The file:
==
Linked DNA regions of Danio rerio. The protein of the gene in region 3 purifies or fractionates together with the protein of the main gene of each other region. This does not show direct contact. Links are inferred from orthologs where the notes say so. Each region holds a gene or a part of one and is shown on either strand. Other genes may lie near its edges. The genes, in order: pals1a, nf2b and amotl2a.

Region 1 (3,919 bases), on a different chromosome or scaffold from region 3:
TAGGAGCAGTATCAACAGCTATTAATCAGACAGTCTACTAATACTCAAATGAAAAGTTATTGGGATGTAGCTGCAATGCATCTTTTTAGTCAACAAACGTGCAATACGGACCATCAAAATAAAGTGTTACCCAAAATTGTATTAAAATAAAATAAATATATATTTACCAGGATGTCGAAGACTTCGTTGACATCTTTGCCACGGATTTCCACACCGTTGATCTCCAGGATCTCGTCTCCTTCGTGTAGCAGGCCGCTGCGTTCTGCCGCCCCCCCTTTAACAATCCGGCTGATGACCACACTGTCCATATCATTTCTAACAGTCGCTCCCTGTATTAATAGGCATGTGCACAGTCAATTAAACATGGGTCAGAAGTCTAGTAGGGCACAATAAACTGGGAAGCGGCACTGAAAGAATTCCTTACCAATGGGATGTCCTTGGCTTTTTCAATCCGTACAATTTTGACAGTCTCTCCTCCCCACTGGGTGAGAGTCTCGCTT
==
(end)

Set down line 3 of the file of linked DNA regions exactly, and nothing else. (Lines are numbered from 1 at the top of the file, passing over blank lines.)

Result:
TAGGAGCAGTATCAACAGCTATTAATCAGACAGTCTACTAATACTCAAATGAAAAGTTATTGGGATGTAGCTGCAATGCATCTTTTTAGTCAACAAACGTGCAATACGGACCATCAAAATAAAGTGTTACCCAAAATTGTATTAAAATAAAATAAATATATATTTACCAGGATGTCGAAGACTTCGTTGACATCTTTGCCACGGATTTCCACACCGTTGATCTCCAGGATCTCGTCTCCTTCGTGTAGCAGGCCGCTGCGTTCTGCCGCCCCCCCTTTAACAATCCGGCTGATGACCACACTGTCCATATCATTTCTAACAGTCGCTCCCTGTATTAATAGGCATGTGCACAGTCAATTAAACATGGGTCAGAAGTCTAGTAGGGCACAATAAACTGGGAAGCGGCACTGAAAGAATTCCTTACCAATGGGATGTCCTTGGCTTTTTCAATCCGTACAATTTTGACAGTCTCTCCTCCCCACTGGGTGAGAGTCTCGCTT